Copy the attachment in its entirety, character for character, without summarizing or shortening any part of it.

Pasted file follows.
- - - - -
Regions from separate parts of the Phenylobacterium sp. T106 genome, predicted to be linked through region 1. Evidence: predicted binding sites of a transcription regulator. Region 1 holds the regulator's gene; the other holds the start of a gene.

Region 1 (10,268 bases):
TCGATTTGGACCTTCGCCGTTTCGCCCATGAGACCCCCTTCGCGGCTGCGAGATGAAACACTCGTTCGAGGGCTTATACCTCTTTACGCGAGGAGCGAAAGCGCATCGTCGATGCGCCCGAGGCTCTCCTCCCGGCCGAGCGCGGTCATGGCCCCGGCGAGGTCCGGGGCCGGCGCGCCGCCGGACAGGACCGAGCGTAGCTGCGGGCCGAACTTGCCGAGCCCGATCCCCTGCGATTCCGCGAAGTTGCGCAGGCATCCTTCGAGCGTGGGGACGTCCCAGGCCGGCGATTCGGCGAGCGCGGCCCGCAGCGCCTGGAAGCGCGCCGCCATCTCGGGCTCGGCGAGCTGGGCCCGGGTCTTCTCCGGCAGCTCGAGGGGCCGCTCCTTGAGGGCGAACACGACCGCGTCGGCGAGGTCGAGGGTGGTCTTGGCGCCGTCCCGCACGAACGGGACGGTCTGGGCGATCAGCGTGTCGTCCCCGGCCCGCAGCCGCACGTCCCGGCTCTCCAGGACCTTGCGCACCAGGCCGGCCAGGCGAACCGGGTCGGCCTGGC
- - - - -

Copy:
Regions from separate parts of the Phenylobacterium sp. T106 genome, predicted to be linked through region 1. Evidence: predicted binding sites of a transcription regulator. Region 1 holds the regulator's gene; the other holds the start of a gene.

Region 1 (10,268 bases):
TCGATTTGGACCTTCGCCGTTTCGCCCATGAGACCCCCTTCGCGGCTGCGAGATGAAACACTCGTTCGAGGGCTTATACCTCTTTACGCGAGGAGCGAAAGCGCATCGTCGATGCGCCCGAGGCTCTCCTCCCGGCCGAGCGCGGTCATGGCCCCGGCGAGGTCCGGGGCCGGCGCGCCGCCGGACAGGACCGAGCGTAGCTGCGGGCCGAACTTGCCGAGCCCGATCCCCTGCGATTCCGCGAAGTTGCGCAGGCATCCTTCGAGCGTGGGGACGTCCCAGGCCGGCGATTCGGCGAGCGCGGCCCGCAGCGCCTGGAAGCGCGCCGCCATCTCGGGCTCGGCGAGCTGGGCCCGGGTCTTCTCCGGCAGCTCGAGGGGCCGCTCCTTGAGGGCGAACACGACCGCGTCGGCGAGGTCGAGGGTGGTCTTGGCGCCGTCCCGCACGAACGGGACGGTCTGGGCGATCAGCGTGTCGTCCCCGGCCCGCAGCCGCACGTCCCGGCTCTCCAGGACCTTGCGCACCAGGCCGGCCAGGCGAACCGGGTCGGCCTGGC